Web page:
As the auto industry works to improve its environmental credentials by using bio-based and recycled resins, it also keeps running into the old issues of price and availability.
Environmental improvements must still meet economic goals, John Viera, sustainability director for Ford Motor Co., said during a panel discussion at the Society of Automotive Engineers' 2010 World Congress in Detroit. The event was held April 14.
Sometimes I have to remind people that we are not the philanthropic arm of Ford Motor Co., he said. It has to make business sense.
Ford has put urethane foam with some soy-oil-based resin on 2 million cars, and has post-consumer recycled resins on underbody shields, splash guards and air deflectors. Last year, it debuted a thermoplastic composite using wheat straw as a filler in the 2010 Ford Flex.
But Viera noted that each new proposed part still has to win its spot based on weight, performance and price.
The Dearborn, Mich.-based carmaker has found that it makes more sense to work with suppliers early in the design phase of new product development to get environmentally friendly parts into cars, he said, but that relies on having a supply base that is interested in green materials too.
Some [carmakers] are being more aggressive than others on environmentally friendly products, and some [suppliers] are more aggressive than others, said Richard Bell, automotive development manager for DuPont Co.'s engineering polymers group.
Wilmington, Del.-based DuPont produces nylons with bio-based content under the Sorona and Zytel brand names and a Hytrel thermoplastic elastomer with renewable content.
Part of the problem in getting more post-consumer materials into auto parts is in finding a clean and reliable source for the exact materials the industry needs, said Rose Ryntz, director of advanced engineering for International Automotive Components LLC.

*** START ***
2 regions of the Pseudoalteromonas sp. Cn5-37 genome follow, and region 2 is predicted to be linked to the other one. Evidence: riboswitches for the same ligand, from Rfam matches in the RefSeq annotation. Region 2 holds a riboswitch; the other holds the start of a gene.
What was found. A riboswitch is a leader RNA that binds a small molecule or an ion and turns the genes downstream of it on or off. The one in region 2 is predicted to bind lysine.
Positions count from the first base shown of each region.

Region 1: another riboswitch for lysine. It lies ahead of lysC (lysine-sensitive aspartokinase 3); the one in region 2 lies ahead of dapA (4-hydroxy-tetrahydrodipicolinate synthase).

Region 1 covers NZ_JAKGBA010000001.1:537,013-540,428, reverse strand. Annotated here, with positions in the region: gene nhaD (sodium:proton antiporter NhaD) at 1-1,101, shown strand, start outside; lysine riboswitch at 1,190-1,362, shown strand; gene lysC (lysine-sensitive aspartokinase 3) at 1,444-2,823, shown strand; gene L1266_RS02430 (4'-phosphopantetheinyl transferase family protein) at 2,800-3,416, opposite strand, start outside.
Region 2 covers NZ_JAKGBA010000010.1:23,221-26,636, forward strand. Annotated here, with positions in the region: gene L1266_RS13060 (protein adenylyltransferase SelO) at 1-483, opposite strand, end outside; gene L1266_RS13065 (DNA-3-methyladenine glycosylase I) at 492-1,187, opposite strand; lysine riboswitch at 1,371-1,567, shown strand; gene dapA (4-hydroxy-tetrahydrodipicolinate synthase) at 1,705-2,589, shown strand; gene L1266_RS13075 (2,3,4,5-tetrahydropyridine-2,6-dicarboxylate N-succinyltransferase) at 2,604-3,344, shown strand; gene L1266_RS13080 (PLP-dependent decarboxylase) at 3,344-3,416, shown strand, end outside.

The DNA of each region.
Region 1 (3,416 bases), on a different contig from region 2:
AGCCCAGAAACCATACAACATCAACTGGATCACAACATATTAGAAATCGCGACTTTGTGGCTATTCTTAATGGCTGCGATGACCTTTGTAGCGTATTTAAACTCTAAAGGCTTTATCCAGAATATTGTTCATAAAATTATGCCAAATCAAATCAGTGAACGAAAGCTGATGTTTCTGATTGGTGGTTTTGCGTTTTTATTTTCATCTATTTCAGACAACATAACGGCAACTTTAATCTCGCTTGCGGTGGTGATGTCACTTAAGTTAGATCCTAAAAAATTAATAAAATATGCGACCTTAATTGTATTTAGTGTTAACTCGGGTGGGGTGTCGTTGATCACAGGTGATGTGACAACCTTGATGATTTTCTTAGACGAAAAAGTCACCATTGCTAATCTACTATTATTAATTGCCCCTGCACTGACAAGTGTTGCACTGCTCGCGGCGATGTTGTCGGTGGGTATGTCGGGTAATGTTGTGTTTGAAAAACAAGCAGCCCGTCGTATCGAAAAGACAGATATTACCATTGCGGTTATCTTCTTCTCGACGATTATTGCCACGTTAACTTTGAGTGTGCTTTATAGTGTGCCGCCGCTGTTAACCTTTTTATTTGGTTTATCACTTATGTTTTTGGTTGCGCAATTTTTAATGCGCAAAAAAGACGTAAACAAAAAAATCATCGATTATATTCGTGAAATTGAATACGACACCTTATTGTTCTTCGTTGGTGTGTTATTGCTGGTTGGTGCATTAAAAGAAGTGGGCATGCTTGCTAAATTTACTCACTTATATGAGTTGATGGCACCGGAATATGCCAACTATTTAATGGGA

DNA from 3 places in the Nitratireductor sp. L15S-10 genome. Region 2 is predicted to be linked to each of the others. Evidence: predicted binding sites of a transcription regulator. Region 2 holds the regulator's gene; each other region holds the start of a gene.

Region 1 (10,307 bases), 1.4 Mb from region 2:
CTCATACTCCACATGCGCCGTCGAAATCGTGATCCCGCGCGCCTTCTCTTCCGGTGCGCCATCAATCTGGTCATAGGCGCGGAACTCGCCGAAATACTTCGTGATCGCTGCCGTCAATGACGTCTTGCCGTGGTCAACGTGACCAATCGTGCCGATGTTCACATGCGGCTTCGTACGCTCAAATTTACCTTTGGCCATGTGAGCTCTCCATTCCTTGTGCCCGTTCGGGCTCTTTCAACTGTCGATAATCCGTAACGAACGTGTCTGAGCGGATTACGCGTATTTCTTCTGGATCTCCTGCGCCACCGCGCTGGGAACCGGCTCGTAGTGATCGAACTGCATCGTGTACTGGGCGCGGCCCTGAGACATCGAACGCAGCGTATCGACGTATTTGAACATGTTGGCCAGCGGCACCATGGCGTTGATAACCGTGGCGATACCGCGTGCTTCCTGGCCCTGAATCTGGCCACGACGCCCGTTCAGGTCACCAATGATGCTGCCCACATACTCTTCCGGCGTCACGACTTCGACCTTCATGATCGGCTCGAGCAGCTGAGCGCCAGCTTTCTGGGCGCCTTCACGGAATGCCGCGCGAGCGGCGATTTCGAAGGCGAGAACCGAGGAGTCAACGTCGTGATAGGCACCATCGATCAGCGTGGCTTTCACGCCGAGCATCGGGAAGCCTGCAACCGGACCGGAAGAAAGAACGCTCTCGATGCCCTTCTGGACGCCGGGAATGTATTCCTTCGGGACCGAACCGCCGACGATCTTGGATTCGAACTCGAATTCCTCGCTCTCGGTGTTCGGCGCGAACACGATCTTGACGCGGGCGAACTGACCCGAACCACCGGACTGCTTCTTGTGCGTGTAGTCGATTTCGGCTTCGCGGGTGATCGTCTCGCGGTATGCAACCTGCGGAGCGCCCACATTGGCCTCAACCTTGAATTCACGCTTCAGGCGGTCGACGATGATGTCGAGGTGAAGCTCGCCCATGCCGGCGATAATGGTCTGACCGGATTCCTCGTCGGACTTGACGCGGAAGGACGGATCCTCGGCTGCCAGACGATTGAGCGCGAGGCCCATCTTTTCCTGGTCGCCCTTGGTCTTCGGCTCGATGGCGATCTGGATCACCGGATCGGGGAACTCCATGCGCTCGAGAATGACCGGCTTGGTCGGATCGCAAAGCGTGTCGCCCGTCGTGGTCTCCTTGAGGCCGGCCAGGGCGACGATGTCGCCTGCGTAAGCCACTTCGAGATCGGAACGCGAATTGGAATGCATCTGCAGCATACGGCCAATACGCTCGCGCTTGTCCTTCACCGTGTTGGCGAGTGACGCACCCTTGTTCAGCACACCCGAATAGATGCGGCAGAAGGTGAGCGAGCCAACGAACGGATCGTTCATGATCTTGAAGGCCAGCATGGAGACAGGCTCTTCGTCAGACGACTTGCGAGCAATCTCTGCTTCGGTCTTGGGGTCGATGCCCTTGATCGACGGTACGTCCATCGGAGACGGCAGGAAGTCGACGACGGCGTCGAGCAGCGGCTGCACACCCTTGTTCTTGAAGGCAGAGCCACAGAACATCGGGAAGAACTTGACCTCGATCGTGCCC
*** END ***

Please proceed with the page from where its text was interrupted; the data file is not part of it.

Some materials, like PET, some polypropylenes and nylons are pretty easy, but for something like polycarbonate or PC/ABS, the cleanest stream is in [audio and video] discs, and those are already claimed by other sources, she said.
Dearborn-based IAC focuses attention on reducing its own waste stream and reuses in-house post-industrial scrap, she said. But resins are not the only materials with a complicated source stream. Natural fibers used in structural parts must meet specific requirements, and it is not as easy as just harvesting from a nearby farm, she said.
IAC, for instance, produces the inner structure for a door that uses a natural fiber kenaf rather than glass. The part reduces weight and still meets other requirements. But the best kenaf fibers, Ryntz said, are originally grown in Bangladesh and harvested from the middle third of an 18-foot-tall plant.
It's influenced by the time of the year it's grown, and what part of the plant it's taken from, she said.
In the end, natural fiber can end up costing more than its glass or talc alternatives, so the entire final part must be taken into consideration, and not just the individual elements within it, she said.
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